• Mikael Stenmark: “The objection against these principles of cognitive meaningfulness that perhaps had the most impact was the growing realization among philosophers of science that not even science, which was taken to be the paradigm of rationality, is able to satisfy these demands. The history of science is filled with cases in which scientists were convinced of the truth (and meaningfulness) of some scientific theory but were unable to specify exactly the verification or falsification conditions.” [Rationality in Science, Religion, and Everyday Life (Notre Dame) ]
“No, after all…
  • A competing theory of meaning is true

    There are two boxers, and a referree between them holding up the arm of one (the winner).

    A competing theory of meaning is true. 1


    • The correspondence theory of meaning.
    • The coherence theory of meaning.
    • The constructivist theory of meaning.
    • The consensus theory of meaning.
    • The pragmatic theory of meaning.

    This is relevant because these theories of meaning are not compatible with the verificationist theory of meaning.

  • Verificatonism is self-refuting

    A man stands holding a gun to his own head.

    Verificationism is self-refuting. (After all, the statement that “only observation-affecting statements are meaningful”, is not an observation-affecting statement).1 This is relevant because self-refuting statements are false.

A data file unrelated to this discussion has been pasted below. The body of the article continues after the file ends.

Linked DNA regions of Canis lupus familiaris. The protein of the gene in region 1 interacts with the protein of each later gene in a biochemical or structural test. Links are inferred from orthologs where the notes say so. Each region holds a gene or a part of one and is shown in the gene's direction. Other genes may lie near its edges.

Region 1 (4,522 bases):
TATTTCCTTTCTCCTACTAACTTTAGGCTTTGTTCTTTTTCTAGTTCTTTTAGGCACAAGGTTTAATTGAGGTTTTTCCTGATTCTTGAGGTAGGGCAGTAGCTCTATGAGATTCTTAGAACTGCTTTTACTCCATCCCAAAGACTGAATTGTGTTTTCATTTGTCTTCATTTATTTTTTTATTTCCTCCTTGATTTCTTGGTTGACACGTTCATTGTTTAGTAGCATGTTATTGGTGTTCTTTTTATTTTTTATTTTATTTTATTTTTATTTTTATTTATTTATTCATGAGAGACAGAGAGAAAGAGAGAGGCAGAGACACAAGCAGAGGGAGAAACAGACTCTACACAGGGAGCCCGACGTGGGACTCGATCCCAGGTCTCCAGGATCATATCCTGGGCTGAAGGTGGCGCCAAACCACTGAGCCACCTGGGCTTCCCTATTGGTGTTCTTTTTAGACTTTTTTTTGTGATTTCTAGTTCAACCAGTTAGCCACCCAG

1. Or more elaborately: “In order to be meaningful, an informative sentence must be capable in principle of being empirically verified/falsified.” Rather than saying this renders verificationism self-refuting, following Plantinga, it could be more accurate to say it is self-referentially incoherent.
  • Scientific laws can't be verified for all points/times

    A man with a magnifying glass inspects a raven.

    Universal generalizations (i.e. inferences to natural laws) cannot be verified by experience.1 (For example, no matter how many ravens are observed to be black, one cannot thereby confirm that all ravens are black. The same goes for the exemplification of laws like gravity.) This is relevant because universal generalizations, like “all ravens are black,” are perfectly meaningful.